Saturday, 21 September 2013

Jesus makes a joke!

by Rev Peter Lockhart
Luke 16:1-13

I find myself again and again saying that it’s all about the context and today is no different.  Reading the first 13 verses of Luke 16 in isolation I believe leads to confusion; so we need to look a bit more broadly to wrap our heads around what appears to be quite an obscure parable that is followed by a set of quite terse sayings about the place of money.

I am not going to drag us back too far in Luke’s gospel just a little way to the beginning of Luke 15 which determines the context in which the words of Luke 16 are spoken.

At the beginning of Luke 15 we hear that the Pharisees and scribes are grumbling and saying: ‘This fellow welcomes sinners and eats with them.”

Jesus initial response to this grumbling is to tell 3 stories to the Pharisees and scribes: the parable of the lost sheep, the parable of the lost coin and the parable of the prodigal son.

Each of these stories infers the way in which God reaches out to those who are lost and draws them back into community, which is a cause for celebration.  The parables are about mercy and love and forgiveness and grace and the extent and effort to which God would go to restore people in their relationships.

These parables are meant to serve as a corrective to the negativity of the Pharisees and scribes which would exclude the tax collectors and sinners.

After telling these stories Jesus then turns to his disciples and tells them a parable.  Now we know the Pharisees scribes are still and listening so I have a sense that Jesus is in a way sharing a bit of an in joke with his disciples whilst allowing his detractors to eavesdrop on the conversation.

And Jesus tells this parable, and I’ll just briefly recount it.

There is a rich man who had a manager who he thought was not doing a good job so he decided to sack him.

The manager said oh no what will I do I am too weak to dig and I am certainly not going to beg.

So he went off and called together everyone who was indebted to his master.

He said to one who owed 100 jugs of olive oil, make it 50.

And to another who owed 100 containers of wheat, make it 80.

Now when the rich man found out he commended the manager for his cleverness.

I just want to explain a little about why the master might have commended the manager and it is tied up with the honour and shame aspects of the culture.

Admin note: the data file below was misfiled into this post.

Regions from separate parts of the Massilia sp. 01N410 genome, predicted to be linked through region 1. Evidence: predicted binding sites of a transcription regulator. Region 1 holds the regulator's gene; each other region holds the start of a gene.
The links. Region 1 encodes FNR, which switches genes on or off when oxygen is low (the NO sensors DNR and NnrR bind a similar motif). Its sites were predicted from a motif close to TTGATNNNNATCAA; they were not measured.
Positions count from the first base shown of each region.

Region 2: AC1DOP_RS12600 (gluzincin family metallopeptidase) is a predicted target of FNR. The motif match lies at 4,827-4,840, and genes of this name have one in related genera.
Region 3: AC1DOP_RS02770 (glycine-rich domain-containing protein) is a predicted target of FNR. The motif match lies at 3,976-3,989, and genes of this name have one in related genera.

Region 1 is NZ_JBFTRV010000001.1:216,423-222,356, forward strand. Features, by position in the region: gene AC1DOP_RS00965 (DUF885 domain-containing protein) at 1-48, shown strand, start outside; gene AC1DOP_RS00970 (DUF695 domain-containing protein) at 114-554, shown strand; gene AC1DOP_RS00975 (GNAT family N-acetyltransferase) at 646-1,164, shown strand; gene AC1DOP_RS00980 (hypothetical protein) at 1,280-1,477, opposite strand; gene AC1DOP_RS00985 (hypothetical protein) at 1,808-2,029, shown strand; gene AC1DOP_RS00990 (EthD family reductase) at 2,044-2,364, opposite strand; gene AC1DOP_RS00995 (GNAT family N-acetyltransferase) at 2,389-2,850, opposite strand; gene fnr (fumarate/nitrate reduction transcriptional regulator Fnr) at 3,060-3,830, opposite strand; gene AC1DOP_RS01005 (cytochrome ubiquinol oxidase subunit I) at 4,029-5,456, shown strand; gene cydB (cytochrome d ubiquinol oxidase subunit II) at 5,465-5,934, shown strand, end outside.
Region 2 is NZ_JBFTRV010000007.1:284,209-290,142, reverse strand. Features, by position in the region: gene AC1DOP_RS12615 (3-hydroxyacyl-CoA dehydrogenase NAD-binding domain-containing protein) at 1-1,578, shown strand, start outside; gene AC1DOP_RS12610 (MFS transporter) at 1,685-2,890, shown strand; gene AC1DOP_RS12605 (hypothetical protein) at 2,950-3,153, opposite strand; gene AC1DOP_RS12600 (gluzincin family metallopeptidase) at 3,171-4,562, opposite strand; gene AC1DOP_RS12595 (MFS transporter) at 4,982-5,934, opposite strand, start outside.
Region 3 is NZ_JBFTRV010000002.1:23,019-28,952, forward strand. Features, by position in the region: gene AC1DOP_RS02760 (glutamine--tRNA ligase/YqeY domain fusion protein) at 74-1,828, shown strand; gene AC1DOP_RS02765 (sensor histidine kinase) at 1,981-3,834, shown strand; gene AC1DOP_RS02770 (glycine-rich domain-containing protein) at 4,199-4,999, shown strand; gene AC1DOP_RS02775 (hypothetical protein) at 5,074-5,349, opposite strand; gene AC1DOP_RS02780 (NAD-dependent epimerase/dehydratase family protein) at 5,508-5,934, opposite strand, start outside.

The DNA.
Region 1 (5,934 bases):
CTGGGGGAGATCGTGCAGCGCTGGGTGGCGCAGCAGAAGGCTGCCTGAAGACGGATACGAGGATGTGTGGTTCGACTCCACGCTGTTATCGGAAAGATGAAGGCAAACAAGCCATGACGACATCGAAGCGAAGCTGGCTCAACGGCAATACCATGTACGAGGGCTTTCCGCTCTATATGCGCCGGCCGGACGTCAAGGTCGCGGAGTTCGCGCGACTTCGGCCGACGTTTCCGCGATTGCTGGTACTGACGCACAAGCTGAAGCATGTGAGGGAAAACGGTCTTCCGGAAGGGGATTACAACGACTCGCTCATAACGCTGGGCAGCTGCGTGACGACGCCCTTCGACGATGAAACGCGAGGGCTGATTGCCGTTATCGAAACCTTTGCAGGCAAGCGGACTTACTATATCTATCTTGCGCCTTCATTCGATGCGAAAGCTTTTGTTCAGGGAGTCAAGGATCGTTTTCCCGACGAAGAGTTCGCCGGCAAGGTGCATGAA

By forgiving the debt of the 2 tenants the manager would have brought honour to the master whilst at the same time providing an opportunity for the tenants to restore their honour within the community.

Now I suggested a moment a go that I think that what Jesus is doing by telling this story is having an in-joke with his disciples about the behaviour of the Pharisees.

So firstly what if we think for a moment that Jesus is placing the Pharisees and Scribes in the place of the master in the parable, which is quite logical as the Pharisees and scribes were at the top of the religious heap in the society.

If this is the case then Jesus is saying to the disciples hey these guys who think they are my master want to give me the flick because they think I am managing God’s affairs and message badly.

And this is where I think is using a real sense of humour.  Oh no what will we I do I can’t dig or beg says the manager, says Jesus...  no Jesus has a better plan and Jesus plan is God’s plan for dealing with the tax collectors and sinners that the Pharisees and scribes had been grumbling about.

“I am going to forgive; I am going to forgive the debts; I am going to forgive the sins; I am going to restore relationships which have eternal implications; and, he says to the disciples, I want you to do the same.”

“These Pharisees and scribes might want to give me the flick but they can’t because I am doing God’s business and you are part of that too.”

Now just as in the story the masters commends the manager I think Jesus is saying to the Pharisees and scribes who see themselves as his master, “what i am doing brings honour to all of us, to you as well and rather than grumbling you should be commending me who is doing God’s will.”

Paired with the 3 stories told to the Pharisees and scribes about what had been lost and found this parable is a continuation on the same theme of the way in which Jesus was behaving in relationship to the tax collectors and sinners.